GM Racing - Breakfast Club Daytona transcript, Part II

GM Racing Winston Breakfast Club Part 2 of 2 DOUG DUCHARDT, NASCAR GROUP MANAGER, GM RACING: ON THE STRENGTH OF THE GM CARS AND THE RULES CHANGES WE'VE HAD THIS WEEK: "Obviously it's been a unique week. in my time in this sport I've...

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DOUG DUCHARDT, NASCAR GROUP MANAGER, GM RACING:

ON THE STRENGTH OF THE GM CARS AND THE RULES CHANGES WE'VE HAD THIS WEEK: "Obviously it's been a unique week. in my time in this sport I've never seen anything like it during Speedweeks. A lot of you have been here longer than I have. It's probably been unique for you too, I imagine. I feel strongly that our teams -- we have the best teams -- and I also know that 2000 put a burr under everyone's saddle when we were embarrassed out here. We had two issues in 2000. We had an aerodynamic issue, which was very well documented. We also had an issue under the hood. We didn't have the proper amount of power and those things you find caused us to have some difficulty in 2000. So, a lot of things have changed since then, and a lot of things happened after that Daytona 500 caused those things. I know one of our organizations, DEI, after that chassis dyno test said that's enough, we're going to put someone full time on restrictor-plate engines, and that's all they do all year. They don't worry about it now and in late March worry about Talladega. They're all year working on that stuff. The other observation I'll make is that when they changed the rules to the spoiler on the top of the car and the gurney flap in Talladega of 2000 a lot of you noted that every race that we raced under those rules was won by a RAD car. And there's a lot of gnashing of teeth that the Chevy had the advantage and they whacked away last year at the Ford spoilers until the last Talladega race we went to the wind tunnel after that race the Ford was the best car but yet again Dale Jr. won that race. And now we come down to Speedweeks with a new set of rules and the RAD cars are strong again, the Hendrick cars are strong, and I think that the RAD organization is one that's unique in the sport. I don't know of any other organization that has three teams working together to develop their cars. I think that's paying dividends.

"At a point you ask yourself as an engineer looking at wind tunnel numbers and chassis dyno numbers, which, as I mentioned yesterday, every GM car was better than any Ford or Dodge. I'm not going to get into who works harder than who. I don't think that's one to talk about in this garage area, I know everyone works hard. But we've certainly had a concentrated effort to get better. And at some point when is enough enough. I think that was too much yesterday.

YOUR THOUGHTS ON THE COMMON TEMPLATE? ARGUING BETWEEN THE TWO OR THREE CAMPS: "It's interesting that we have a Dodge guy here right now, because the 'common template' cars have a half inch different spoiler on the back. They're very, very close. If there's an eight of an inch difference that would be a lot between those two lone templates that I know of. The other thing is if you take the wind tunnel results from Monday, the rules change Monday, the quarter inch after the Bud Shootout, made the Ford as good as any car out here in the wind tunnel. And now we take another quarter off of them. I'm still not understanding the complaint from that camp when they've gotten more than they asked for. As far as the common template (goes), last year (it was the) same thing. You go to the downforce tracks -- we had the Ford and the Dodge run through the year the same -- and all of a sudden we jerk the Dodge out two inches on the kick going into the Brickyard. Either you have 'NASCAR' templates that you keep them the same and race that way or you don't. As soon as you start changing one, you change the whole system and it's not going to work."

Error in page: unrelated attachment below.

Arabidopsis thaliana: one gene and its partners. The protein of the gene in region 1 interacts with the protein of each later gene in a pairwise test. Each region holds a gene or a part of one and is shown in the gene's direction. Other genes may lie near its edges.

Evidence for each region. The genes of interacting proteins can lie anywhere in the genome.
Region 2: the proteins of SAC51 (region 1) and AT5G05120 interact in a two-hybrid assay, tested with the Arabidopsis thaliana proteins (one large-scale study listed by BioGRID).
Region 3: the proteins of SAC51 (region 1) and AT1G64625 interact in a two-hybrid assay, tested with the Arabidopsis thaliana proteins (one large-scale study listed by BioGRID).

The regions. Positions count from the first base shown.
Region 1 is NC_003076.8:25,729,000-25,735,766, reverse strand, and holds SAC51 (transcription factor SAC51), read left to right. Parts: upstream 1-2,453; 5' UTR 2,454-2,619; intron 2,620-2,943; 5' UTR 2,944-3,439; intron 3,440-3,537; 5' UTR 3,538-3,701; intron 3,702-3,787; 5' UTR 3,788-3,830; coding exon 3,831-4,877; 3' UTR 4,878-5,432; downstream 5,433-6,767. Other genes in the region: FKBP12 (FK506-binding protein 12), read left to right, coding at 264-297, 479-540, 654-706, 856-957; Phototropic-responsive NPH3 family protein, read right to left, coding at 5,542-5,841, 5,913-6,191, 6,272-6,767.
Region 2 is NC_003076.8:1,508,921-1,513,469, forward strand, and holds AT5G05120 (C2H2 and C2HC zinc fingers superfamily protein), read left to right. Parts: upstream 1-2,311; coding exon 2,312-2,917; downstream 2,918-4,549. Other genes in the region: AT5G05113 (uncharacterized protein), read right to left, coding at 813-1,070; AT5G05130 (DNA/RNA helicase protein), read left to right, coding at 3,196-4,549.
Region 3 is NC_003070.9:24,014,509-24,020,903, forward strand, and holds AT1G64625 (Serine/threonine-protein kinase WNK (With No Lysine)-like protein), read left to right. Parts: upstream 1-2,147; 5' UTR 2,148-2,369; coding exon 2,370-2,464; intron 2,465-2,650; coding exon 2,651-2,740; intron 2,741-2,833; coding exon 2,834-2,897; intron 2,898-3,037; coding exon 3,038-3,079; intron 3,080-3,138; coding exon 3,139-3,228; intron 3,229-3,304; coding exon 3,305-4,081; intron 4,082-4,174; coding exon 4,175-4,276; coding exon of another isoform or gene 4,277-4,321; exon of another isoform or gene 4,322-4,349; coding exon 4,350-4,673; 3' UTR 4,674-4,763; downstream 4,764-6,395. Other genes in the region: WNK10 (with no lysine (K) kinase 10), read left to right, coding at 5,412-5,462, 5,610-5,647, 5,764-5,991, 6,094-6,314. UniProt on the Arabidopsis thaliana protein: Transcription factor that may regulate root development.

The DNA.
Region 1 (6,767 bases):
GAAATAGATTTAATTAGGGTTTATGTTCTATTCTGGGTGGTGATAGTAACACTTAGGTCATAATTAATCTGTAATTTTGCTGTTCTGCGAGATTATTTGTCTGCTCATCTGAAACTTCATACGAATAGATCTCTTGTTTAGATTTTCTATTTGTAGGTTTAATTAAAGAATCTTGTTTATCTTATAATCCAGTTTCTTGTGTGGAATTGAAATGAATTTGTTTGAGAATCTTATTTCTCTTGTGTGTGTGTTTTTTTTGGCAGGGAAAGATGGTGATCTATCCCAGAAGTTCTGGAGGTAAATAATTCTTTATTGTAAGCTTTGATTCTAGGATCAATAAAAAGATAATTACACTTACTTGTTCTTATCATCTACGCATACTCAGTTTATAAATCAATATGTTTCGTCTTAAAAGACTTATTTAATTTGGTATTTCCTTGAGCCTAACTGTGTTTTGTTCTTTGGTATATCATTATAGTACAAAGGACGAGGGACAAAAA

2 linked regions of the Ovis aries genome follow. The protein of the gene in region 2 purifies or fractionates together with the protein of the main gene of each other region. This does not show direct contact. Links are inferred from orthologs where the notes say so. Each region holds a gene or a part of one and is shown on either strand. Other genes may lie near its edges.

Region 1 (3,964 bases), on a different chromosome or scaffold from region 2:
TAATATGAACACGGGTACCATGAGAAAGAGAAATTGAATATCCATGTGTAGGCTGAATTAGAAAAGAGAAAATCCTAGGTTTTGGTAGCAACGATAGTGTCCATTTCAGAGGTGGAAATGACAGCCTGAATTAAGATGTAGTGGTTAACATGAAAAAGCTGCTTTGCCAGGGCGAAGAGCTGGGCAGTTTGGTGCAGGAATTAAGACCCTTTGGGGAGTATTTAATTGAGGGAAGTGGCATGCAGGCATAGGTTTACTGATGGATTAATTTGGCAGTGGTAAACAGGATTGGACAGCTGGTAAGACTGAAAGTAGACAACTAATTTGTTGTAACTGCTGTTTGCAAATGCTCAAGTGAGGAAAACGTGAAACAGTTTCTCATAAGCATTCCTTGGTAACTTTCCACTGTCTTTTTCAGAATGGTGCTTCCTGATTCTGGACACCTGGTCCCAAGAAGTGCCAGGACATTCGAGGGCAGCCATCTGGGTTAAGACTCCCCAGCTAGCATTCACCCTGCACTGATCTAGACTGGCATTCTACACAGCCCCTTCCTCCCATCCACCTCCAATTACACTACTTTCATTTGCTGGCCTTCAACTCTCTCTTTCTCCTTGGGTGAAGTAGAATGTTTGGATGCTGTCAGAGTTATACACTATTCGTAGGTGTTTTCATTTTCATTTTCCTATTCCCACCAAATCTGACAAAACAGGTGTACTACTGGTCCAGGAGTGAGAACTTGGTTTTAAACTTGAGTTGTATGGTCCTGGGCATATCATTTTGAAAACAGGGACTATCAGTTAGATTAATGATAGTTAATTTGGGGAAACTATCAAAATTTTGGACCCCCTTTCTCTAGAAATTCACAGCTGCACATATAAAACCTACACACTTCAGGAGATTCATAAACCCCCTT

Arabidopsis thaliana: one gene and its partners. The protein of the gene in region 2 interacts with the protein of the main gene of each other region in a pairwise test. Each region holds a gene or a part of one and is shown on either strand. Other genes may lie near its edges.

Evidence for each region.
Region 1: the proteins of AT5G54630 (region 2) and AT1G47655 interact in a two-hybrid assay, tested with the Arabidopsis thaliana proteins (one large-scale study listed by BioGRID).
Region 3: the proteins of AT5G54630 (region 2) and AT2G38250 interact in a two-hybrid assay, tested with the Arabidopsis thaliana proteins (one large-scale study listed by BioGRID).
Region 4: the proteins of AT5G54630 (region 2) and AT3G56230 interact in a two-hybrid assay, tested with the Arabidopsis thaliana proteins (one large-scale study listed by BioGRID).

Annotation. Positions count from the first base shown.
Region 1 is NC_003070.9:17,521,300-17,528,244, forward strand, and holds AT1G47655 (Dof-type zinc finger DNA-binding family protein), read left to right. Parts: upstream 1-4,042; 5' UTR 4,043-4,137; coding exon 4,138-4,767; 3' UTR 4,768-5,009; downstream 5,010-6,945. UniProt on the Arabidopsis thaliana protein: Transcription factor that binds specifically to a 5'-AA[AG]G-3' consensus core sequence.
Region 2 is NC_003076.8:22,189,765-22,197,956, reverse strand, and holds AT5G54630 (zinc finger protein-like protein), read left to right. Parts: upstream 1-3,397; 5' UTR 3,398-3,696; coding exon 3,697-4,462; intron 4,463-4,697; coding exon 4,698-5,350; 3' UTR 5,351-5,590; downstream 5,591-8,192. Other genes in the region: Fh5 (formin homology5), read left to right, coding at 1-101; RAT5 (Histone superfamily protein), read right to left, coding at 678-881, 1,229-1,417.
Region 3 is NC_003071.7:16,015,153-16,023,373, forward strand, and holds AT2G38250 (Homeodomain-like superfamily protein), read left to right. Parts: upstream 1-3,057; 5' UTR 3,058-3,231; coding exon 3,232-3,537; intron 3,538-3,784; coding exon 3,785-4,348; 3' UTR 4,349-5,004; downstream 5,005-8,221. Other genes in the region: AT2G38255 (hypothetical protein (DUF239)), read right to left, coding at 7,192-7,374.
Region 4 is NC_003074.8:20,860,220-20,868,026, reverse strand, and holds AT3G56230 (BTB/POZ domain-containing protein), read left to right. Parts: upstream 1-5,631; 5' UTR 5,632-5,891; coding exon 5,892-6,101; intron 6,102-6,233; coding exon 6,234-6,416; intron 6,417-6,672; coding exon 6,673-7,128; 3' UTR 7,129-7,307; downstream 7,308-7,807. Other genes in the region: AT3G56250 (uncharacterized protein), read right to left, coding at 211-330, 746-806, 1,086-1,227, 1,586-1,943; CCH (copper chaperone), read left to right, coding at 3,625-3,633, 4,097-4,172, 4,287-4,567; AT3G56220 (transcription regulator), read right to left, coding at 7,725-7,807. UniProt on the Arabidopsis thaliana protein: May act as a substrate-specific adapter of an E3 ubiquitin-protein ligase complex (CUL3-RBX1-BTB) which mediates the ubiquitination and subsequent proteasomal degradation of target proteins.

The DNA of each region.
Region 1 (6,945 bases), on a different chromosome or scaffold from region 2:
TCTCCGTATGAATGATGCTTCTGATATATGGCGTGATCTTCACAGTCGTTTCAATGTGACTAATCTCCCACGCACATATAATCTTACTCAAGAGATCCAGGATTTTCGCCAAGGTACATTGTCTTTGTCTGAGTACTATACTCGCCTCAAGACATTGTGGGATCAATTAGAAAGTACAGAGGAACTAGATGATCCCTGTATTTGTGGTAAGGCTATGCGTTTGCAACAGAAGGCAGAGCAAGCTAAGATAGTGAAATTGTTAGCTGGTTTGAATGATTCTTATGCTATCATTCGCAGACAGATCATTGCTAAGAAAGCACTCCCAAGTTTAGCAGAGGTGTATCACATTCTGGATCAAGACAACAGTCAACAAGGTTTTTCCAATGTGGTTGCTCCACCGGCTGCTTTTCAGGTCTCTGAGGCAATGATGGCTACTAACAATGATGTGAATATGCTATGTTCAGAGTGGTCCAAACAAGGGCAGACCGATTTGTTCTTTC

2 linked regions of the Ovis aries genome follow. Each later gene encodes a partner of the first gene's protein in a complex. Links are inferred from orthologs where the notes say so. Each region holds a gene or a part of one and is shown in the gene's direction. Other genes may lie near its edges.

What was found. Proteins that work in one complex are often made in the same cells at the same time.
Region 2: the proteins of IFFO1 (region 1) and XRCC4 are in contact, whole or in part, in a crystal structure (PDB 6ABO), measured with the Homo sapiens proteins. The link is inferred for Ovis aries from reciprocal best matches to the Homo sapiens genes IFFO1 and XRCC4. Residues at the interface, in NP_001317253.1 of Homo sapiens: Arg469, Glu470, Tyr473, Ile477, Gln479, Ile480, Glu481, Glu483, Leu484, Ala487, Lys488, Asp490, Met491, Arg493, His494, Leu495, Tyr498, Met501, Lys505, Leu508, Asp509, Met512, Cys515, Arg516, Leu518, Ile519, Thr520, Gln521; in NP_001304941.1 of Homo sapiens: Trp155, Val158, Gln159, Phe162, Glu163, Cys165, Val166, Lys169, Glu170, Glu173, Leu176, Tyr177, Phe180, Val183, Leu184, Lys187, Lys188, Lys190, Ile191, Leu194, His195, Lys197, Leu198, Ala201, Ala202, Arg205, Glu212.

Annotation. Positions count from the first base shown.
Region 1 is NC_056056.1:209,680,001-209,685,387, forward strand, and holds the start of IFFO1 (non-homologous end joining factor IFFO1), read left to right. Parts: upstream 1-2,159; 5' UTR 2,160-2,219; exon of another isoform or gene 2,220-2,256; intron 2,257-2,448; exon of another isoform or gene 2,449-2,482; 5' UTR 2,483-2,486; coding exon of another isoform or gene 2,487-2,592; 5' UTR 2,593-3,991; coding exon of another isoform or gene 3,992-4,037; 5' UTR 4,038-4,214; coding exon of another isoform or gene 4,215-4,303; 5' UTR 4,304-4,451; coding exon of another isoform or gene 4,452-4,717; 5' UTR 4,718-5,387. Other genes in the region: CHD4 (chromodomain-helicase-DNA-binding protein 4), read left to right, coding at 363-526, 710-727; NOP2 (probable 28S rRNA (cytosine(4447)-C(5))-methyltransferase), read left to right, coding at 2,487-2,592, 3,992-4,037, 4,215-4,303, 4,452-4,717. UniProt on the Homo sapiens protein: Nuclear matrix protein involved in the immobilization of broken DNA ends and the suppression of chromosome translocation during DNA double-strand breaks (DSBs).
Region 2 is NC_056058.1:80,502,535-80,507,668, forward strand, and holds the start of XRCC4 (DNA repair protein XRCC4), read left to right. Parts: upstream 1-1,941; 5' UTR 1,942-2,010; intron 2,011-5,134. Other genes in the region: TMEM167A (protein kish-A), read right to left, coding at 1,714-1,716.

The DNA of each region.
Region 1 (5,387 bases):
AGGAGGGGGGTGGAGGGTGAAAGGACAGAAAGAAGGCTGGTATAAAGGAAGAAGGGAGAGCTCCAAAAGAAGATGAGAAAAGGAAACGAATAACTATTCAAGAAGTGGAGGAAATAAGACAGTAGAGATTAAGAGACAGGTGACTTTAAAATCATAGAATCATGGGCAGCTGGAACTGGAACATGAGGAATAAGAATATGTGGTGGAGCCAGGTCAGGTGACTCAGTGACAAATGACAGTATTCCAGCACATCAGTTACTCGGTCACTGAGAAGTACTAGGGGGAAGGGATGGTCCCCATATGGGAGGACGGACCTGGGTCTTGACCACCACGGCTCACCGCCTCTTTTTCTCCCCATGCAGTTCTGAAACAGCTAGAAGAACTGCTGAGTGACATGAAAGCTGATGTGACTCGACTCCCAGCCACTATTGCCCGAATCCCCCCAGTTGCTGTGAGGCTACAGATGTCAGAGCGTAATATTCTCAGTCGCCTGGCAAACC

IS THERE SUCH A THING AS RULES STABILITY? YOU HAVE A SET OF RULES YOU SHOULD STICK BY IT. ARE WE MANAGING THIS THING AS AN ALAN GREENSPAN-ESQUE MANNER? "That's probably a better question for Mike Helton or John Darby, I guess. I know that there was a lot of discussion after the Talladega race that we had from the drivers that we need to change these rules in the way these cars drive and get them out of the pack. We did that. Then NASCAR says that they told all the teams that they had the right to change the rules all during Speedweeks to get it to where they thought it was correct. So that was set. Now the question is when do you need to make the change and what data and what are you using to make that change. I guess I don't want to comment much more on that."

TALK ABOUT DIFFERENT WAYS TO MEASURE DIFFERENT ASPECTS: "Well, I think the templates are a complex 3-D puzzle, if you think about it. If you put all 22 of them up in the air and figure out how the cars go under them. My understanding of the C-pillar template is that all the makes templates are the same width, so depending on the geometry of their greenhouse they come down further than other makes. And that was my explanation from the series director. So, if you need more clarification I'd go to Darby on that."